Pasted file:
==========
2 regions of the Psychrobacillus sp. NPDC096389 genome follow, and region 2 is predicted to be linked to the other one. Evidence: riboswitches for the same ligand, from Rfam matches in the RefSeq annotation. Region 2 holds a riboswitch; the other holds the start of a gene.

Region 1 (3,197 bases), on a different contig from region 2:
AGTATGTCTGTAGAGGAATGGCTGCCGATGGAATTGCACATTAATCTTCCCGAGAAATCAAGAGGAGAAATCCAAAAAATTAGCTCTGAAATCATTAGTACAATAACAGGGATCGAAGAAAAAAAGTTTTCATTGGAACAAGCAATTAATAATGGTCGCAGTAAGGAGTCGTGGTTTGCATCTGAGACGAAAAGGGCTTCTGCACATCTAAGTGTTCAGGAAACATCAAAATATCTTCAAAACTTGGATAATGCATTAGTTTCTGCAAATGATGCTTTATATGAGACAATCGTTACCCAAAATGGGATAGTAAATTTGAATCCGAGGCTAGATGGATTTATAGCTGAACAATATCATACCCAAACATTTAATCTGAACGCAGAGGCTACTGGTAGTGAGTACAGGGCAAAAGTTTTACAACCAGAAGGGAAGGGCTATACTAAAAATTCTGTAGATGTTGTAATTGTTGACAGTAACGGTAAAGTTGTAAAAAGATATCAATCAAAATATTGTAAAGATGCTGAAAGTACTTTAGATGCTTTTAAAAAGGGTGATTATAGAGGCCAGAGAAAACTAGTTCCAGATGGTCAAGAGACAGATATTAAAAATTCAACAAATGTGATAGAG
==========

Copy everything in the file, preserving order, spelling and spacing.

2 regions of the Psychrobacillus sp. NPDC096389 genome follow, and region 2 is predicted to be linked to the other one. Evidence: riboswitches for the same ligand, from Rfam matches in the RefSeq annotation. Region 2 holds a riboswitch; the other holds the start of a gene.

Region 1 (3,197 bases), on a different contig from region 2:
AGTATGTCTGTAGAGGAATGGCTGCCGATGGAATTGCACATTAATCTTCCCGAGAAATCAAGAGGAGAAATCCAAAAAATTAGCTCTGAAATCATTAGTACAATAACAGGGATCGAAGAAAAAAAGTTTTCATTGGAACAAGCAATTAATAATGGTCGCAGTAAGGAGTCGTGGTTTGCATCTGAGACGAAAAGGGCTTCTGCACATCTAAGTGTTCAGGAAACATCAAAATATCTTCAAAACTTGGATAATGCATTAGTTTCTGCAAATGATGCTTTATATGAGACAATCGTTACCCAAAATGGGATAGTAAATTTGAATCCGAGGCTAGATGGATTTATAGCTGAACAATATCATACCCAAACATTTAATCTGAACGCAGAGGCTACTGGTAGTGAGTACAGGGCAAAAGTTTTACAACCAGAAGGGAAGGGCTATACTAAAAATTCTGTAGATGTTGTAATTGTTGACAGTAACGGTAAAGTTGTAAAAAGATATCAATCAAAATATTGTAAAGATGCTGAAAGTACTTTAGATGCTTTTAAAAAGGGTGATTATAGAGGCCAGAGAAAACTAGTTCCAGATGGTCAAGAGACAGATATTAAAAATTCAACAAATGTGATAGAG